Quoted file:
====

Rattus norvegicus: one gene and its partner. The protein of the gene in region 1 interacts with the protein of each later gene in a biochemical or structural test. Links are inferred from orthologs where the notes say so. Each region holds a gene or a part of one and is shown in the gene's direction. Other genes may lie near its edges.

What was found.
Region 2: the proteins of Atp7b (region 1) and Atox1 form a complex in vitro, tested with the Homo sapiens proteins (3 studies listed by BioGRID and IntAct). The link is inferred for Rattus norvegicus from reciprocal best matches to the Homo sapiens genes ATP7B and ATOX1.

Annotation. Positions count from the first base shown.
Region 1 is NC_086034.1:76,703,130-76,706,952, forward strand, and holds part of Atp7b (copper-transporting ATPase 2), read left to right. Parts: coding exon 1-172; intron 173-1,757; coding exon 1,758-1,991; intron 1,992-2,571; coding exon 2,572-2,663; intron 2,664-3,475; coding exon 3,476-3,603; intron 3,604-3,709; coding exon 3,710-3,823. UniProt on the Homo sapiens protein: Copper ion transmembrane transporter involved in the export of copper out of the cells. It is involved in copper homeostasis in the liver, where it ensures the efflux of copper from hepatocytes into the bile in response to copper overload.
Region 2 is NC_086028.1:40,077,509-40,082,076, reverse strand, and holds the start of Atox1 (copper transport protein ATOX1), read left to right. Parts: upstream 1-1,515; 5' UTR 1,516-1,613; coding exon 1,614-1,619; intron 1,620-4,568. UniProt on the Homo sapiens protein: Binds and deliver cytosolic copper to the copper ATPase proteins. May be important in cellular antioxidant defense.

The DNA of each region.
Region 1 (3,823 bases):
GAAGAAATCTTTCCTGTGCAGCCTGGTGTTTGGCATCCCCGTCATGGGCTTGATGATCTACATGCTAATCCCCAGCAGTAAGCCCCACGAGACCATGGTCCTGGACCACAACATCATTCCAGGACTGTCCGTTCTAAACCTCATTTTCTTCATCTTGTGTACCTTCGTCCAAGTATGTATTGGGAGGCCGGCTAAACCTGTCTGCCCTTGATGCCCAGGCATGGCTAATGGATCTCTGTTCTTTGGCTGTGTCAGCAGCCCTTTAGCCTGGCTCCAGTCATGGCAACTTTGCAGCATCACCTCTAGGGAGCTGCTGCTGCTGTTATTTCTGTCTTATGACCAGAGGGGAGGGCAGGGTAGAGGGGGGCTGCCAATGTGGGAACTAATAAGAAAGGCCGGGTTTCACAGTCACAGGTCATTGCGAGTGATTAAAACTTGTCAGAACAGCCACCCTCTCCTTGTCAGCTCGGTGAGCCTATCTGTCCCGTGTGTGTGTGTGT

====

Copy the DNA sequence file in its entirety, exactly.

Rattus norvegicus: one gene and its partner. The protein of the gene in region 1 interacts with the protein of each later gene in a biochemical or structural test. Links are inferred from orthologs where the notes say so. Each region holds a gene or a part of one and is shown in the gene's direction. Other genes may lie near its edges.

What was found.
Region 2: the proteins of Atp7b (region 1) and Atox1 form a complex in vitro, tested with the Homo sapiens proteins (3 studies listed by BioGRID and IntAct). The link is inferred for Rattus norvegicus from reciprocal best matches to the Homo sapiens genes ATP7B and ATOX1.

Annotation. Positions count from the first base shown.
Region 1 is NC_086034.1:76,703,130-76,706,952, forward strand, and holds part of Atp7b (copper-transporting ATPase 2), read left to right. Parts: coding exon 1-172; intron 173-1,757; coding exon 1,758-1,991; intron 1,992-2,571; coding exon 2,572-2,663; intron 2,664-3,475; coding exon 3,476-3,603; intron 3,604-3,709; coding exon 3,710-3,823. UniProt on the Homo sapiens protein: Copper ion transmembrane transporter involved in the export of copper out of the cells. It is involved in copper homeostasis in the liver, where it ensures the efflux of copper from hepatocytes into the bile in response to copper overload.
Region 2 is NC_086028.1:40,077,509-40,082,076, reverse strand, and holds the start of Atox1 (copper transport protein ATOX1), read left to right. Parts: upstream 1-1,515; 5' UTR 1,516-1,613; coding exon 1,614-1,619; intron 1,620-4,568. UniProt on the Homo sapiens protein: Binds and deliver cytosolic copper to the copper ATPase proteins. May be important in cellular antioxidant defense.

The DNA of each region.
Region 1 (3,823 bases):
GAAGAAATCTTTCCTGTGCAGCCTGGTGTTTGGCATCCCCGTCATGGGCTTGATGATCTACATGCTAATCCCCAGCAGTAAGCCCCACGAGACCATGGTCCTGGACCACAACATCATTCCAGGACTGTCCGTTCTAAACCTCATTTTCTTCATCTTGTGTACCTTCGTCCAAGTATGTATTGGGAGGCCGGCTAAACCTGTCTGCCCTTGATGCCCAGGCATGGCTAATGGATCTCTGTTCTTTGGCTGTGTCAGCAGCCCTTTAGCCTGGCTCCAGTCATGGCAACTTTGCAGCATCACCTCTAGGGAGCTGCTGCTGCTGTTATTTCTGTCTTATGACCAGAGGGGAGGGCAGGGTAGAGGGGGGCTGCCAATGTGGGAACTAATAAGAAAGGCCGGGTTTCACAGTCACAGGTCATTGCGAGTGATTAAAACTTGTCAGAACAGCCACCCTCTCCTTGTCAGCTCGGTGAGCCTATCTGTCCCGTGTGTGTGTGTGT